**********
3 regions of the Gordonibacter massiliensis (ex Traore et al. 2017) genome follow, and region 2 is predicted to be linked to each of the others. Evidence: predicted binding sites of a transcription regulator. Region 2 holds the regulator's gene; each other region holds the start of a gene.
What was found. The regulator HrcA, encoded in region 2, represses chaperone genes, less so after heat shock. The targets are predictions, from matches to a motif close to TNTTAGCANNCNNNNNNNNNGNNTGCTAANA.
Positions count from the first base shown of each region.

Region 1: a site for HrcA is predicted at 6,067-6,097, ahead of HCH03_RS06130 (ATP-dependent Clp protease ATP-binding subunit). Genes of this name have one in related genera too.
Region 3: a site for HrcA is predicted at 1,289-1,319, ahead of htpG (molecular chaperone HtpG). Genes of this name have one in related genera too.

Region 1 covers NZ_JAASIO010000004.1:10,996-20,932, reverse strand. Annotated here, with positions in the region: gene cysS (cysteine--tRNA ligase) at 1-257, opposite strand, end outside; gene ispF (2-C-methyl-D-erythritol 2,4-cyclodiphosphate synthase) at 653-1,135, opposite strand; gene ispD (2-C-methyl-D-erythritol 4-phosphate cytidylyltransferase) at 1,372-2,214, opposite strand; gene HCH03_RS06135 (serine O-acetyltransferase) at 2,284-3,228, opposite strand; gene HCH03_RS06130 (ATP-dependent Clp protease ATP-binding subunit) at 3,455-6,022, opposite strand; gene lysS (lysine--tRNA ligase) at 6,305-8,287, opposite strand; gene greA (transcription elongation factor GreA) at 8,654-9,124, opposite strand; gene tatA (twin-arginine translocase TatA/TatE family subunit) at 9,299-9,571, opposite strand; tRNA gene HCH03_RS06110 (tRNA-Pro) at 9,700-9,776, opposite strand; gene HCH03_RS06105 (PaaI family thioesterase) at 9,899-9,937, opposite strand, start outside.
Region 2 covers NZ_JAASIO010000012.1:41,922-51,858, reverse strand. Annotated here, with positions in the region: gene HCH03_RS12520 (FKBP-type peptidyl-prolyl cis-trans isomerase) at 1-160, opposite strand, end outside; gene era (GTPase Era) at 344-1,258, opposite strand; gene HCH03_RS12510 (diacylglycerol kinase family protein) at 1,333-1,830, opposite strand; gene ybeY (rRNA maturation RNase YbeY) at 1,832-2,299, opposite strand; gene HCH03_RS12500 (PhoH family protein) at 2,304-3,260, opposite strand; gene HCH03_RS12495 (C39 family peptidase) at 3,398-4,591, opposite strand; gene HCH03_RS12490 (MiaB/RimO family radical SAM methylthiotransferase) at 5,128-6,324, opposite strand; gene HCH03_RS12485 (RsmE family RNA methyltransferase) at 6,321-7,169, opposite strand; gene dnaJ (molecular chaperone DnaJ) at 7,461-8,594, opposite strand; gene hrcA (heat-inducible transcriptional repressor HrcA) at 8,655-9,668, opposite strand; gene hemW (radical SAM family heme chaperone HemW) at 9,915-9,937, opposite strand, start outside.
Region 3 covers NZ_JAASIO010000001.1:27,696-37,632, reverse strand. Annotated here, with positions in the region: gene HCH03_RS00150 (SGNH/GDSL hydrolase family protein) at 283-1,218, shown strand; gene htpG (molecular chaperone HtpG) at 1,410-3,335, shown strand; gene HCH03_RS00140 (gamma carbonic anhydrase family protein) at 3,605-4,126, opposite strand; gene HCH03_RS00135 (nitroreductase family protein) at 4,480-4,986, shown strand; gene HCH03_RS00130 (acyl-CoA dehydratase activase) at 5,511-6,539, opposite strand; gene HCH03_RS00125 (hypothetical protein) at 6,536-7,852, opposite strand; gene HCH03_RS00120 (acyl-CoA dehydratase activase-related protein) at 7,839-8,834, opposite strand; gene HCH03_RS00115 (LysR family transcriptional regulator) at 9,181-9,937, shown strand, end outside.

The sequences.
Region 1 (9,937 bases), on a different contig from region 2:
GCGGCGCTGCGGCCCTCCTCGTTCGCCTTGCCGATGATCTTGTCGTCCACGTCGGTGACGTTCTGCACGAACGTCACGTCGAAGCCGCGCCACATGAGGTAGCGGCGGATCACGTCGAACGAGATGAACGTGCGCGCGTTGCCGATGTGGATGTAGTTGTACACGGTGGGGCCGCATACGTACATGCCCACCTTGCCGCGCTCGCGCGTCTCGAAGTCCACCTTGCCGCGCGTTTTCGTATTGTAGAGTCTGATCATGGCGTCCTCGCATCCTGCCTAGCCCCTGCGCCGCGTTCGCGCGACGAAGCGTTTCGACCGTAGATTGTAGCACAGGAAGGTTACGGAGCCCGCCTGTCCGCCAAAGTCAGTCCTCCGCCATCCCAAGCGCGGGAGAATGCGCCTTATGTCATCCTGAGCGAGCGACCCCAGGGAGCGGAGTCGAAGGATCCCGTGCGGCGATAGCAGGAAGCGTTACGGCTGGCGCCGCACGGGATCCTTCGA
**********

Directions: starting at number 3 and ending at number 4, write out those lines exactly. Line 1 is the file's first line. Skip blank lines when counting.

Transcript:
Positions count from the first base shown of each region.

Region 1: a site for HrcA is predicted at 6,067-6,097, ahead of HCH03_RS06130 (ATP-dependent Clp protease ATP-binding subunit). Genes of this name have one in related genera too.